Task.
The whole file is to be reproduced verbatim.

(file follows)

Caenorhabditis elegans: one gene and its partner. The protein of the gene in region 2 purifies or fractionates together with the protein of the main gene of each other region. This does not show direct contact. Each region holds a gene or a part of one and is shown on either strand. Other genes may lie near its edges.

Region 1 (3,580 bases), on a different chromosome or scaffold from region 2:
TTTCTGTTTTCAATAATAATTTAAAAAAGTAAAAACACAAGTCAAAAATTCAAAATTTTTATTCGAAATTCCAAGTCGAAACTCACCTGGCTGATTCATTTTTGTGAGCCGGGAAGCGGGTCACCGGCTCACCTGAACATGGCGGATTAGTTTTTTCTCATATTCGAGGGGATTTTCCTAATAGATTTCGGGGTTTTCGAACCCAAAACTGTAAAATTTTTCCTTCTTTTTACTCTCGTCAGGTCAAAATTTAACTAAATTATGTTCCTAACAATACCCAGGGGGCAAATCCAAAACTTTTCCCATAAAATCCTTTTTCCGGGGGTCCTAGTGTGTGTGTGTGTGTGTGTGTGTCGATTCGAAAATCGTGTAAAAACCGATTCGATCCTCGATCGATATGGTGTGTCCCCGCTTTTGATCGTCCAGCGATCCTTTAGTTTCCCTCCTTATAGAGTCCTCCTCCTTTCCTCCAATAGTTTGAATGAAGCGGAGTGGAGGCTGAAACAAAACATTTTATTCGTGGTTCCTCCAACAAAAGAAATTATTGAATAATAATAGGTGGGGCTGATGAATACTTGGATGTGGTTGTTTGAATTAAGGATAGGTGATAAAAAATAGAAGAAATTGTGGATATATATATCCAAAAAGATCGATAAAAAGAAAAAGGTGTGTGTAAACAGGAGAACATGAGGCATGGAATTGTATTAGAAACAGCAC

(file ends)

Caenorhabditis elegans: one gene and its partner. The protein of the gene in region 2 purifies or fractionates together with the protein of the main gene of each other region. This does not show direct contact. Each region holds a gene or a part of one and is shown on either strand. Other genes may lie near its edges.

Region 1 (3,580 bases), on a different chromosome or scaffold from region 2:
TTTCTGTTTTCAATAATAATTTAAAAAAGTAAAAACACAAGTCAAAAATTCAAAATTTTTATTCGAAATTCCAAGTCGAAACTCACCTGGCTGATTCATTTTTGTGAGCCGGGAAGCGGGTCACCGGCTCACCTGAACATGGCGGATTAGTTTTTTCTCATATTCGAGGGGATTTTCCTAATAGATTTCGGGGTTTTCGAACCCAAAACTGTAAAATTTTTCCTTCTTTTTACTCTCGTCAGGTCAAAATTTAACTAAATTATGTTCCTAACAATACCCAGGGGGCAAATCCAAAACTTTTCCCATAAAATCCTTTTTCCGGGGGTCCTAGTGTGTGTGTGTGTGTGTGTGTGTCGATTCGAAAATCGTGTAAAAACCGATTCGATCCTCGATCGATATGGTGTGTCCCCGCTTTTGATCGTCCAGCGATCCTTTAGTTTCCCTCCTTATAGAGTCCTCCTCCTTTCCTCCAATAGTTTGAATGAAGCGGAGTGGAGGCTGAAACAAAACATTTTATTCGTGGTTCCTCCAACAAAAGAAATTATTGAATAATAATAGGTGGGGCTGATGAATACTTGGATGTGGTTGTTTGAATTAAGGATAGGTGATAAAAAATAGAAGAAATTGTGGATATATATATCCAAAAAGATCGATAAAAAGAAAAAGGTGTGTGTAAACAGGAGAACATGAGGCATGGAATTGTATTAGAAACAGCAC